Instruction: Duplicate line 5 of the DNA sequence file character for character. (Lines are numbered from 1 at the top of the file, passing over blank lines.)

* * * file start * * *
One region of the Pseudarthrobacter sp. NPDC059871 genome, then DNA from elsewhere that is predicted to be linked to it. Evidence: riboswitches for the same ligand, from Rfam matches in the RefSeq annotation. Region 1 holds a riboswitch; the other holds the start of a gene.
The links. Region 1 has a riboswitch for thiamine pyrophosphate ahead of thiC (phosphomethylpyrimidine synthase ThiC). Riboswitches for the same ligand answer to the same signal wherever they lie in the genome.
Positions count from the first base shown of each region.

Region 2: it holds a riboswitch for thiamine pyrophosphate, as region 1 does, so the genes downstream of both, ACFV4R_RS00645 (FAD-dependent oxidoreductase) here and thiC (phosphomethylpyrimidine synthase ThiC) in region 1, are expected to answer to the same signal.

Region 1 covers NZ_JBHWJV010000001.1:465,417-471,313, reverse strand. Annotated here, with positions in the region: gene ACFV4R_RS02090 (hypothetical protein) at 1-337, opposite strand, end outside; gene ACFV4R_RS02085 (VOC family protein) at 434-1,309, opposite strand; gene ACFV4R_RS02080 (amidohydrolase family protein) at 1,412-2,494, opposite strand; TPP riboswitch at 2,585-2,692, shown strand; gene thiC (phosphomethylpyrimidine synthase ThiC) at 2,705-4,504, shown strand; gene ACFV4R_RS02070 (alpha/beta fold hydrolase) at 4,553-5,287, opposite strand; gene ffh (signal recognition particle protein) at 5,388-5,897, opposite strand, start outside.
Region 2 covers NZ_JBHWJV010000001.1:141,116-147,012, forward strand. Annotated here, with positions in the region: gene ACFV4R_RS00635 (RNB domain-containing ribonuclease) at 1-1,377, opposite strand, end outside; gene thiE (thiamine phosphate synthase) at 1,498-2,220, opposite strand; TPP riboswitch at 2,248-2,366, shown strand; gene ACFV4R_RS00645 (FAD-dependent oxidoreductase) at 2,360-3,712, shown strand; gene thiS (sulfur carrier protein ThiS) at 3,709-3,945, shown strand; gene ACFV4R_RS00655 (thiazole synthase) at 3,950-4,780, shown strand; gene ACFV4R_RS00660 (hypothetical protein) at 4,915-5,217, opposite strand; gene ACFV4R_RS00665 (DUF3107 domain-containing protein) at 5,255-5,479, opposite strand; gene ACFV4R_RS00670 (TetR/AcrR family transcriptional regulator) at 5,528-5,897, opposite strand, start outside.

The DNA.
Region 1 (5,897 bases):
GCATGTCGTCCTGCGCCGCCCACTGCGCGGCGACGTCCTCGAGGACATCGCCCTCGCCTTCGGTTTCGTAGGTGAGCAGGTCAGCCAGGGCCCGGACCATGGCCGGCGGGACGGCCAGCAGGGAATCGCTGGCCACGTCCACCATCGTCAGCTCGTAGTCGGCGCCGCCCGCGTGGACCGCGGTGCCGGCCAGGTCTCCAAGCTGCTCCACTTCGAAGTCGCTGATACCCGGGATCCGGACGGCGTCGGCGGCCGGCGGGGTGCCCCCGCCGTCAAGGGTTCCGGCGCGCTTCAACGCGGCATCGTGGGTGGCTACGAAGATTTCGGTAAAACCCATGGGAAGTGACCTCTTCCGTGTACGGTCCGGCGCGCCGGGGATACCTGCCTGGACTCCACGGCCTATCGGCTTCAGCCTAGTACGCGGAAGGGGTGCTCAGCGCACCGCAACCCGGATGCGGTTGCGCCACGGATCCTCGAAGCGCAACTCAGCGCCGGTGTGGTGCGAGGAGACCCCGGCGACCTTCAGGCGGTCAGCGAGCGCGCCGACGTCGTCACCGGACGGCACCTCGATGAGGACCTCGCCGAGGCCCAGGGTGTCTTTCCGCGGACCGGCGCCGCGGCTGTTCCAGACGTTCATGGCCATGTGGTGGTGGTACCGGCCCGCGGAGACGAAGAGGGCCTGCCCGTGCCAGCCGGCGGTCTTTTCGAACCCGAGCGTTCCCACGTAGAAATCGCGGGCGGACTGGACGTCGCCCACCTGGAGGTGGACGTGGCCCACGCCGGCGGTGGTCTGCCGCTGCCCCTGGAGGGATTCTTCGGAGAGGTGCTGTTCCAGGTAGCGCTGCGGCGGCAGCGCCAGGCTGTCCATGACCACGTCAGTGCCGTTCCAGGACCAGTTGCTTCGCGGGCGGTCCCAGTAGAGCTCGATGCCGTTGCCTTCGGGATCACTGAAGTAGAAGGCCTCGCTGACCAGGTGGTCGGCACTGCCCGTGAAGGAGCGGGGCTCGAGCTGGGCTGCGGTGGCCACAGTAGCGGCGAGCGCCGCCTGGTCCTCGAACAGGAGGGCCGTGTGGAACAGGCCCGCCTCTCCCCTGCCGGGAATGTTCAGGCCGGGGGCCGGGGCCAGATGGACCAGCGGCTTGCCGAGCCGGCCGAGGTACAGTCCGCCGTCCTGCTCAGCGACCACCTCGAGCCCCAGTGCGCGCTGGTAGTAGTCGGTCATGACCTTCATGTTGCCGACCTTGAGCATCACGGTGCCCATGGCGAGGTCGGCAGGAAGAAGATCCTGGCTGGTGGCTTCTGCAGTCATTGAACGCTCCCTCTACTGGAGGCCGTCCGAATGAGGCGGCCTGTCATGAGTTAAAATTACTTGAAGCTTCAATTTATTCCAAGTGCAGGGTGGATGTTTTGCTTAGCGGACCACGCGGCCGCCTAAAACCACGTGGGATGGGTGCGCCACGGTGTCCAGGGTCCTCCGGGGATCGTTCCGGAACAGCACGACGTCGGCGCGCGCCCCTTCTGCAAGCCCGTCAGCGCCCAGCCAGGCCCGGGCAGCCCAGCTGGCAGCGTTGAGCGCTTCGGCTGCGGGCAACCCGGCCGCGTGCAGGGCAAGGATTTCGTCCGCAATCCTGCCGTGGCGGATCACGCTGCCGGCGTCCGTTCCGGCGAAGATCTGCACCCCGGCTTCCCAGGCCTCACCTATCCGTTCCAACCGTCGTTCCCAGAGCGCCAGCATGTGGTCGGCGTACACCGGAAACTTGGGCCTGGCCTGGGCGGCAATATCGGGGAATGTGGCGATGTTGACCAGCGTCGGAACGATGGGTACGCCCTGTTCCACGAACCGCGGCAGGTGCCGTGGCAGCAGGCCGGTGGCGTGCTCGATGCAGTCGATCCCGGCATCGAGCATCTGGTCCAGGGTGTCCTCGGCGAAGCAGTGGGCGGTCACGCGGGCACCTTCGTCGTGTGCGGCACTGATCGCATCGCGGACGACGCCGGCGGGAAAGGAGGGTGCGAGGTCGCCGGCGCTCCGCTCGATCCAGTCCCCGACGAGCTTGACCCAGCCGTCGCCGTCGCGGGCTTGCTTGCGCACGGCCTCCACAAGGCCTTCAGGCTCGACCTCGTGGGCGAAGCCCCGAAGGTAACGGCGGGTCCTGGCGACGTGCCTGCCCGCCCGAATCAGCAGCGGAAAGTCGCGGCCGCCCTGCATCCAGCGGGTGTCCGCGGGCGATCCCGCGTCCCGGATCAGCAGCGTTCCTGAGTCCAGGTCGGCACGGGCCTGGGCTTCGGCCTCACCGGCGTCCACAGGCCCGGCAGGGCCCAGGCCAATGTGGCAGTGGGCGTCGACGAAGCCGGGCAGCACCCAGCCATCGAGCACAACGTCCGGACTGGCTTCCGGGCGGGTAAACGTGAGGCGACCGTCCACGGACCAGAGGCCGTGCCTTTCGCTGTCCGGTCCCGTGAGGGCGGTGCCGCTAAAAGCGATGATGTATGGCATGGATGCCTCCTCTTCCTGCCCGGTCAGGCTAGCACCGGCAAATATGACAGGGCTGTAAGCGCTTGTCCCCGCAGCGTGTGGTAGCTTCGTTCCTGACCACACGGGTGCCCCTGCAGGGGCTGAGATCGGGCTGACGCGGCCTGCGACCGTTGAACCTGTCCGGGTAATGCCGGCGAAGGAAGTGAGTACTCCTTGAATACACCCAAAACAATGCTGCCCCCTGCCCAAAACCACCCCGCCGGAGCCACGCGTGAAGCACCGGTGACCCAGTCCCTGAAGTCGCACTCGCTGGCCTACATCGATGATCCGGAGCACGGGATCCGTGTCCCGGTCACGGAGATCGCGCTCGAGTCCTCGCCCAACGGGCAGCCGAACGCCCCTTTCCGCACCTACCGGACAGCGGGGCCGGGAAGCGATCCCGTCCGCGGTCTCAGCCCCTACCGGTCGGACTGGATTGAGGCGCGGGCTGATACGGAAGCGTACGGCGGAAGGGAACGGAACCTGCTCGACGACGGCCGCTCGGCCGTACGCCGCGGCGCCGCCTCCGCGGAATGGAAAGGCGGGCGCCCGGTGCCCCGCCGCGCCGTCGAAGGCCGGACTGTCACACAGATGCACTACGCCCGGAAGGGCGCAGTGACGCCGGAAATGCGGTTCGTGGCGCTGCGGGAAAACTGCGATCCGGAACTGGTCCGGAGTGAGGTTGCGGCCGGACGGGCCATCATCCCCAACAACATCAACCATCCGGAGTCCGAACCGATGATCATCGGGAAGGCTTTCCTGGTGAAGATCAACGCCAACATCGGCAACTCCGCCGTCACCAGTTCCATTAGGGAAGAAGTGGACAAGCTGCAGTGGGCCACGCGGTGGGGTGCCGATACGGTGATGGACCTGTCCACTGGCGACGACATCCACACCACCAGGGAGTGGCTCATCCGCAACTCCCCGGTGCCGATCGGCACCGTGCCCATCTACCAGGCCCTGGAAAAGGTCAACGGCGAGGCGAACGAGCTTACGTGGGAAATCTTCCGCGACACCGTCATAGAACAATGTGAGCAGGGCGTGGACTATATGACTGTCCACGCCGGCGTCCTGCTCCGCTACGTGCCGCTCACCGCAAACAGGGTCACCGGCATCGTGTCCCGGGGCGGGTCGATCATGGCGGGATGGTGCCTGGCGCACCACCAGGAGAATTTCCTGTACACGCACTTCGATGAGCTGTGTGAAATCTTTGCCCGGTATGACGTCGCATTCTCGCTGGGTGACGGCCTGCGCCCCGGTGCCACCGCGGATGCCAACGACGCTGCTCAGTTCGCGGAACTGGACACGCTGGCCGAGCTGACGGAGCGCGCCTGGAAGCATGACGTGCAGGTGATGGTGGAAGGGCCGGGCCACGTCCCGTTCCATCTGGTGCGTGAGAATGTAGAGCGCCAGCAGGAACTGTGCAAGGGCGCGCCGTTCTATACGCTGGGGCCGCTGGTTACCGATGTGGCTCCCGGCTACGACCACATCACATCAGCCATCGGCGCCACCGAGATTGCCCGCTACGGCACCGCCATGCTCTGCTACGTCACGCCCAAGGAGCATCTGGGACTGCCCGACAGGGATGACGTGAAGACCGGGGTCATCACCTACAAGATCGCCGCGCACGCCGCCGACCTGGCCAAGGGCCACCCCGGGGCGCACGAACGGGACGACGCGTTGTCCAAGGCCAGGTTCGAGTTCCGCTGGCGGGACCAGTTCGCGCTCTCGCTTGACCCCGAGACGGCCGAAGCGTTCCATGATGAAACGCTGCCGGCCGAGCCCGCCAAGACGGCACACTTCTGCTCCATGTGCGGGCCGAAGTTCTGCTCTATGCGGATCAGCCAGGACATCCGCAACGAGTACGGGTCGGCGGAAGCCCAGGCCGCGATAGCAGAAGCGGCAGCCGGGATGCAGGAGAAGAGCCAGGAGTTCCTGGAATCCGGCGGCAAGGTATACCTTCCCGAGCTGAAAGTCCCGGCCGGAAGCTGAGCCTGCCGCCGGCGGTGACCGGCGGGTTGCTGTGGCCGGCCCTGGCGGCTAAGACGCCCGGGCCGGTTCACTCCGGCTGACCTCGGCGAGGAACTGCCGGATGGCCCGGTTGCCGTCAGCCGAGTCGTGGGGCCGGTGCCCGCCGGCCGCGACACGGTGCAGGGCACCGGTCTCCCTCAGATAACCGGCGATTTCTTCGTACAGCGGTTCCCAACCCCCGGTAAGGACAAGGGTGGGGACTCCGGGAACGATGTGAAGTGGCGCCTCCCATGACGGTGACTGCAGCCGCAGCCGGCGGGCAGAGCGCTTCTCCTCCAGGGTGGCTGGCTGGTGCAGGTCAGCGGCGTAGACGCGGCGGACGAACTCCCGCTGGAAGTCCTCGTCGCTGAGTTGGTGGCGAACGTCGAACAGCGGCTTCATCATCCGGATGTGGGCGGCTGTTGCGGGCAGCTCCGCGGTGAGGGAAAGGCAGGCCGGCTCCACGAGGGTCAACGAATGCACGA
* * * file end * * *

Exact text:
Region 1 covers NZ_JBHWJV010000001.1:465,417-471,313, reverse strand. Annotated here, with positions in the region: gene ACFV4R_RS02090 (hypothetical protein) at 1-337, opposite strand, end outside; gene ACFV4R_RS02085 (VOC family protein) at 434-1,309, opposite strand; gene ACFV4R_RS02080 (amidohydrolase family protein) at 1,412-2,494, opposite strand; TPP riboswitch at 2,585-2,692, shown strand; gene thiC (phosphomethylpyrimidine synthase ThiC) at 2,705-4,504, shown strand; gene ACFV4R_RS02070 (alpha/beta fold hydrolase) at 4,553-5,287, opposite strand; gene ffh (signal recognition particle protein) at 5,388-5,897, opposite strand, start outside.